Farmers, ranchers battle Oregon lawmakers over bill to restrict animal antibiotics


Farmers and ranchers in Oregon are locked in a battle with lawmakers who want to restrict their ability to give antibiotics to their animals — as part of a first-in-the-nation push to crack down on the alleged overuse of the drugs.

Driving the push is the threat posed by so-called “superbugs,” or bacteria resistant to antibiotics.

The Centers for Disease Control and Prevention estimated in a 2013 report that superbugs sicken 2 million people, and kill 23,000, every year in the United States. Health officials agree that the overuse of antibiotics is the major reason.

But unable to influence doctors who over-prescribe antibiotics for their patients, public interest organizations are instead going after farmers and ranchers — many of whom give their animals antibiotics to keep them healthy.

The Oregon State Public Interest Group, or OSPIRG, helped write a bill that would ban the use of antibiotics on farms to prevent illness.

“A daily low dose of antibiotics to keep animals from getting sick — we would never do that on people, we’d never do that on a roomful of schoolchildren, and yet we do that every day on animals,” said Dave Rosenfeld of OSPIRG.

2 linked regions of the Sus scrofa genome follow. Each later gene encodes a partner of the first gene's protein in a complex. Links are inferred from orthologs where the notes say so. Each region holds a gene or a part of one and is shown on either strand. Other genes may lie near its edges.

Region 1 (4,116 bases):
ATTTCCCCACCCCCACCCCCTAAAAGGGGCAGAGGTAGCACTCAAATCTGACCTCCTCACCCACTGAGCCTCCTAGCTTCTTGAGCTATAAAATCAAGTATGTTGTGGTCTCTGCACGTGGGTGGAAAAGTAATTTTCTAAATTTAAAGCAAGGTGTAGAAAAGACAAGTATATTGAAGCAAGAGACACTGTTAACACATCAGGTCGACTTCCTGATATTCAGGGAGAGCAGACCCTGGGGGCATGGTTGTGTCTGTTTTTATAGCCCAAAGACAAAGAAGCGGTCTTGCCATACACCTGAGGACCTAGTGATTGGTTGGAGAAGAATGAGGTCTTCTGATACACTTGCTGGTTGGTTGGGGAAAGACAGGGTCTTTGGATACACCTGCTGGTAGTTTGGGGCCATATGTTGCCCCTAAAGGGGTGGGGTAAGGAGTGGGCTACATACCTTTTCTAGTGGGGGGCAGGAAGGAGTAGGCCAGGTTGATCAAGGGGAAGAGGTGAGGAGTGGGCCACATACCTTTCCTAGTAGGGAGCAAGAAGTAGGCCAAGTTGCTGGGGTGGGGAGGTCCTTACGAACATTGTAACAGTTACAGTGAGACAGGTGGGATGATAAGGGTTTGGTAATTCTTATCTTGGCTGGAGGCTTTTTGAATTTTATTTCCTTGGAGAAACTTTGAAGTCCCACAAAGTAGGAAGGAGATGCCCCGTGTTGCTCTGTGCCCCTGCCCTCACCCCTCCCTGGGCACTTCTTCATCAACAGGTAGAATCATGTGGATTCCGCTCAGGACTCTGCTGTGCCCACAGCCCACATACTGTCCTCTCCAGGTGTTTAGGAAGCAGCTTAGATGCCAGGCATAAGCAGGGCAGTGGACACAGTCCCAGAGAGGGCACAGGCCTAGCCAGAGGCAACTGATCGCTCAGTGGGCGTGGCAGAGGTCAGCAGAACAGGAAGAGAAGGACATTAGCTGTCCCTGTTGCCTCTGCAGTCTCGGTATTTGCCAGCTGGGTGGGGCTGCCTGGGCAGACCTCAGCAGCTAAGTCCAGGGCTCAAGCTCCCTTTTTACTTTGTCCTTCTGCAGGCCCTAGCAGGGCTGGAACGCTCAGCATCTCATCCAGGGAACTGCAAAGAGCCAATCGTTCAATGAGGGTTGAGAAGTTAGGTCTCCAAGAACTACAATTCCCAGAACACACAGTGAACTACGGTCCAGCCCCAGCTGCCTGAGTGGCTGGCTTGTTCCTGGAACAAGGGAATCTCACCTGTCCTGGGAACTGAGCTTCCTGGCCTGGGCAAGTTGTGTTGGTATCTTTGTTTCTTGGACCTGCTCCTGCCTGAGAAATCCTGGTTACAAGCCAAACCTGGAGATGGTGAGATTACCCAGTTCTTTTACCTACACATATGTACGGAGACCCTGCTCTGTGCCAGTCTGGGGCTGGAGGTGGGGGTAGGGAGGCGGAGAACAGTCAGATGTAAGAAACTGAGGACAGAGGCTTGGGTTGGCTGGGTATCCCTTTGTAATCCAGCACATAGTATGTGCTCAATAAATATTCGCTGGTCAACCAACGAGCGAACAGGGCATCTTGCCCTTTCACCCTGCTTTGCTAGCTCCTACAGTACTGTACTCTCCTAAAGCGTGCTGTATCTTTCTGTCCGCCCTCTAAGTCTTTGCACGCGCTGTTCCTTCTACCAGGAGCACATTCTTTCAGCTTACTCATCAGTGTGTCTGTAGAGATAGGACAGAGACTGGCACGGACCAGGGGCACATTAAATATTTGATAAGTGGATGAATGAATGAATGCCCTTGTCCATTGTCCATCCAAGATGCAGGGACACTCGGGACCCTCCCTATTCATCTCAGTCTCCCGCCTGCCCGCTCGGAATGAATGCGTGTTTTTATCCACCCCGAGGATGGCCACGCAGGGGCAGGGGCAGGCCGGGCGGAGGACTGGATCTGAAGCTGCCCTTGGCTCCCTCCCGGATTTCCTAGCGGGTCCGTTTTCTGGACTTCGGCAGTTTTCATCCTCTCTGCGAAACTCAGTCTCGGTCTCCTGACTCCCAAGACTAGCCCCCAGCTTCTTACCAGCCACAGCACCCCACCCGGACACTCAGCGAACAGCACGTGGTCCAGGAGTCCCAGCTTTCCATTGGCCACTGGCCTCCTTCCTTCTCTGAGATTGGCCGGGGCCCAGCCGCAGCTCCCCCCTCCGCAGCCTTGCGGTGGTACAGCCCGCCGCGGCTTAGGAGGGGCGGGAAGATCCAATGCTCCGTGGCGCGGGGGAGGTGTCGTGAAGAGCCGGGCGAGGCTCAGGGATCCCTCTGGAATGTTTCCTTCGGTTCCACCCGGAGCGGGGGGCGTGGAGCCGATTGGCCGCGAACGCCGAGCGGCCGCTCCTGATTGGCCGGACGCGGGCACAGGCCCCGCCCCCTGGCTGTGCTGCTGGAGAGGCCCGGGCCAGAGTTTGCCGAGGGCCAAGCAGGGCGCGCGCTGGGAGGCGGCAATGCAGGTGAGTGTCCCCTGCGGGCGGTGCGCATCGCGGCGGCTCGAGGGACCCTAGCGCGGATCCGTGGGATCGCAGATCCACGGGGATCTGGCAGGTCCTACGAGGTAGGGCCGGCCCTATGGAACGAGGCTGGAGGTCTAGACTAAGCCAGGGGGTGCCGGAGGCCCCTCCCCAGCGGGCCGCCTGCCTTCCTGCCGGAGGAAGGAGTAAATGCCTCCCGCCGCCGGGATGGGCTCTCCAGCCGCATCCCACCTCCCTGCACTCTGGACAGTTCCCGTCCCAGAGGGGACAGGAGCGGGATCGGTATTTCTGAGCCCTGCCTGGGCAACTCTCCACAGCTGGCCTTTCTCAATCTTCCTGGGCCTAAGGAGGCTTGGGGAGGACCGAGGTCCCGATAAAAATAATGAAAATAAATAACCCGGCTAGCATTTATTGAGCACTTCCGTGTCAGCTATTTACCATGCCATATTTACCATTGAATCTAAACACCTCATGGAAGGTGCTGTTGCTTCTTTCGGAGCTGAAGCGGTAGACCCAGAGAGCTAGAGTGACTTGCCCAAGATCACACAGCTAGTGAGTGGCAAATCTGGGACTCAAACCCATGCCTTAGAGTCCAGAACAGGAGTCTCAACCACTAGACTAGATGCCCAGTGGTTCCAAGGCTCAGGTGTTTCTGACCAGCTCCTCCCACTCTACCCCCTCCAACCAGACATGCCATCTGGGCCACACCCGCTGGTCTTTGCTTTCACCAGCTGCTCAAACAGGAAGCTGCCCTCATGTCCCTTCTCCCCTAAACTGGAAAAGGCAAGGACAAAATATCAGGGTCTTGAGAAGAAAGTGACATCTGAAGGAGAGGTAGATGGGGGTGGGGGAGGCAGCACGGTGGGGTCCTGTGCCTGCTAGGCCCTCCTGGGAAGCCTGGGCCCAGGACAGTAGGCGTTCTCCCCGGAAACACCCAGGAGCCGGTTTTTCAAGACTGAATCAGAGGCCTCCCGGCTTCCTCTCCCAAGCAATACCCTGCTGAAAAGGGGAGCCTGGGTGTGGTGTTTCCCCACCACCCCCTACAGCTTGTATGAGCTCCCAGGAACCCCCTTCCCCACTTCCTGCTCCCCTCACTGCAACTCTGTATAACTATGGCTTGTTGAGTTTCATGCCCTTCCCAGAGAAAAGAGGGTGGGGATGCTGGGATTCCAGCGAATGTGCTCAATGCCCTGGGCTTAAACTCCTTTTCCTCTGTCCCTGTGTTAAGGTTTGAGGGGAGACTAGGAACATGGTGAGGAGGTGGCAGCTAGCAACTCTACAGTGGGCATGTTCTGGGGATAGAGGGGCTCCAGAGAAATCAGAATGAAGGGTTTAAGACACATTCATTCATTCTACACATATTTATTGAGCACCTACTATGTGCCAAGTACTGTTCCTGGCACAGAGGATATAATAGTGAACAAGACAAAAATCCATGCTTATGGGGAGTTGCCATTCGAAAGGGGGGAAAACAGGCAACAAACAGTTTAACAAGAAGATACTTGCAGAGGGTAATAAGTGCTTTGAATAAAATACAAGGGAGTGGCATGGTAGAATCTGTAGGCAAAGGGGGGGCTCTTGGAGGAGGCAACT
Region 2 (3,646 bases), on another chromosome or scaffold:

The bill puts the Oregon Health Department in charge of tracking the use of antibiotics on farms and coming up with penalties for violators.

If it passes, the legislation would be the first anti-antibiotics law in the country.

But it’s not going over well on many of the state’s farms and ranches.

The Oregon Farm Bureau opposes it, saying their members would be put at a severe disadvantage against competitors from other states. Also, officials argue it would do little to reduce the consumption of antibiotics since food comes into Oregon from all over the country.

Third-generation farmer Steve Coleman, who has 1,100 head of cattle, is worried about losing a valuable tool in his toolbox.

“You better put enough antibiotics in them to cure them and get them feeling better,” said Coleman. “There’s no sense in those cattle suffering out there when they don’t have to. It’s just one of those things that’s got to get done.”

Some small farmers support the legislation, saying they don’t need to use antibiotics because their animals have more space, making them less susceptible to disease spreading.

But Shepherd Mickey Killingsworth, who lost many sheep when she didn’t use antibiotics just before shearing, resents the interference.

“I want to go and say so bad to these politicians, ‘So can I walk into your house and look in your medicine cabinet? Can I see what drugs you buy over the counter?'” said Killingsworth.

At the same time, others worry the apparent trend of antibiotics becoming less effective against “superbugs” could leave doctors with fewer treatment options.

“We have less and less antibiotics that are effective,” said Dr. Dawn Nolt at the Oregon Health and Science University, “We’re looking at a patient population that’s going to be sicker, stay sicker longer and may die.”

Congress has ignored bills similar to Oregon’s in each of the last 18 years. But there has been some action among big food producers and restaurants. McDonald’s, Tyson and now Foster Farms will be phasing out the use of some antibiotics.

Dan Springer joined Fox News Channel (FNC) in August 2001 as a Seattle-based correspondent.